When companies provide consumers with opportunities for lending, they may do so with the intent of receiving payment for funds rendered. However, things don’t always go as planned and sometimes those who fall behind on obligations may seek debt relief and protection from creditors through bankruptcy via the automatic stay. While this aspect of bankruptcy may impact collection efforts, creditors may retain the right to pursue payment by filing a motion for relief of stay. 

Relief of stay 

The automatic stay is a part of bankruptcy that kicks in as soon as a bankruptcy petition is filed. Once this is in place, creditors are required to cease contact and collection efforts until the bankruptcy filing is finalized. However, creditors may have the option to file a motion for relief of stay, which may help lift the protections provided by the automatic stay and allow creditors to resume contact.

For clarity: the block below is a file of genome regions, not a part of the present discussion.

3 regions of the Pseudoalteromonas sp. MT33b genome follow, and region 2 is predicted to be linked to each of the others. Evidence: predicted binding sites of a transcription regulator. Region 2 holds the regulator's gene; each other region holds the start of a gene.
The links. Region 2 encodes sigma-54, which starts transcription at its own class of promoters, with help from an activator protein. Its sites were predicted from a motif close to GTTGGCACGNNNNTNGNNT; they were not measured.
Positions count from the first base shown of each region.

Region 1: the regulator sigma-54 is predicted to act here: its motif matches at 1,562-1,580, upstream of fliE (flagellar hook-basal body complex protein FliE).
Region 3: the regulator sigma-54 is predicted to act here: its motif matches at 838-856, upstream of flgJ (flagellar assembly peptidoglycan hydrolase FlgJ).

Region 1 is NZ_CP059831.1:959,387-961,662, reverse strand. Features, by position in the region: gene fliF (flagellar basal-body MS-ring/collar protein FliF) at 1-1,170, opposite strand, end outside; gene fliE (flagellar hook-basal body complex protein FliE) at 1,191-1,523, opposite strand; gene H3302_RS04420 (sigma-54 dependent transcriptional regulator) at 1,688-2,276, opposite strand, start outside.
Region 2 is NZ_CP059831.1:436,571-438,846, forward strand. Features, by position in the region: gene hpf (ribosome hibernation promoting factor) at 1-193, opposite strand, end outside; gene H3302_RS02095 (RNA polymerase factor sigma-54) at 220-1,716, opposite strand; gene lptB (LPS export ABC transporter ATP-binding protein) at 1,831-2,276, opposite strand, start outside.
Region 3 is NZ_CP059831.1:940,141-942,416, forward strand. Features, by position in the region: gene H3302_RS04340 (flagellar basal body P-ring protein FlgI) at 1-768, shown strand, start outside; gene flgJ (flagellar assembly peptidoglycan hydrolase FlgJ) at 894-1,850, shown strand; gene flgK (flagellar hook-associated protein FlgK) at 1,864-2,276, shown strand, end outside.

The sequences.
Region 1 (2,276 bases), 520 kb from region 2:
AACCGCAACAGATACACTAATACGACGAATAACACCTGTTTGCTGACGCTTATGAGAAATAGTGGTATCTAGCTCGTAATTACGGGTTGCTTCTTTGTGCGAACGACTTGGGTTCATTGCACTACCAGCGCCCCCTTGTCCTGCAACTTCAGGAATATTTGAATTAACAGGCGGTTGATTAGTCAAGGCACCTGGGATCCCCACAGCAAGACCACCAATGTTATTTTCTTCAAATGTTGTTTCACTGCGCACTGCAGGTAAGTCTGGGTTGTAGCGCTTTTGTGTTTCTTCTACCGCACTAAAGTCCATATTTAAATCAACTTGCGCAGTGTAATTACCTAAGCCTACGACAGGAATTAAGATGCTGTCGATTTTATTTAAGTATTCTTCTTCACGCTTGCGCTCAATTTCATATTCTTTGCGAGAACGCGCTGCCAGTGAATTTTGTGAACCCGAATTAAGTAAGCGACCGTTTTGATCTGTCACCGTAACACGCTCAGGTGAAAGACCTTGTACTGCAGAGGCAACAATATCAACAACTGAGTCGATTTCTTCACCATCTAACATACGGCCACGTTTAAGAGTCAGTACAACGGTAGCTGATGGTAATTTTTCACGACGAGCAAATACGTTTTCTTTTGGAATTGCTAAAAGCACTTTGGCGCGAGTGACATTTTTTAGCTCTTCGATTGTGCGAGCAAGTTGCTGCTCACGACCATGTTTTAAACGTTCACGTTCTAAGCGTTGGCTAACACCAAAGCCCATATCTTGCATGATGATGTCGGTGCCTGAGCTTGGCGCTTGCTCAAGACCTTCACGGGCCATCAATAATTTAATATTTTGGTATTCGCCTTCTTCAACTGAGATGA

It may also be helpful to know that there are certain scenarios in which the automatic stay may only last for up to 30 days after the initial filing, and in these cases, a motion for relief might not be necessary. Creditors may also benefit from seeking insight on what types of information to include when filing a motion for relief and on the requirements involved with such endeavors. There may also be certain fees associated with filing such a motion and understanding every aspect of this process could be integral to choosing the best path forward. 

Company interests 

While a motion for relief could prove a viable option in certain scenarios, knowing how best to approach a similar process can be somewhat complex in nature. Fortunately, there are attorneys in Georgia who can provide a company with insight in covering every essential component involved with the process. An attorney can work with a client in addressing the situation at hand and help choose a path that best aligns with the needs and interests of the company.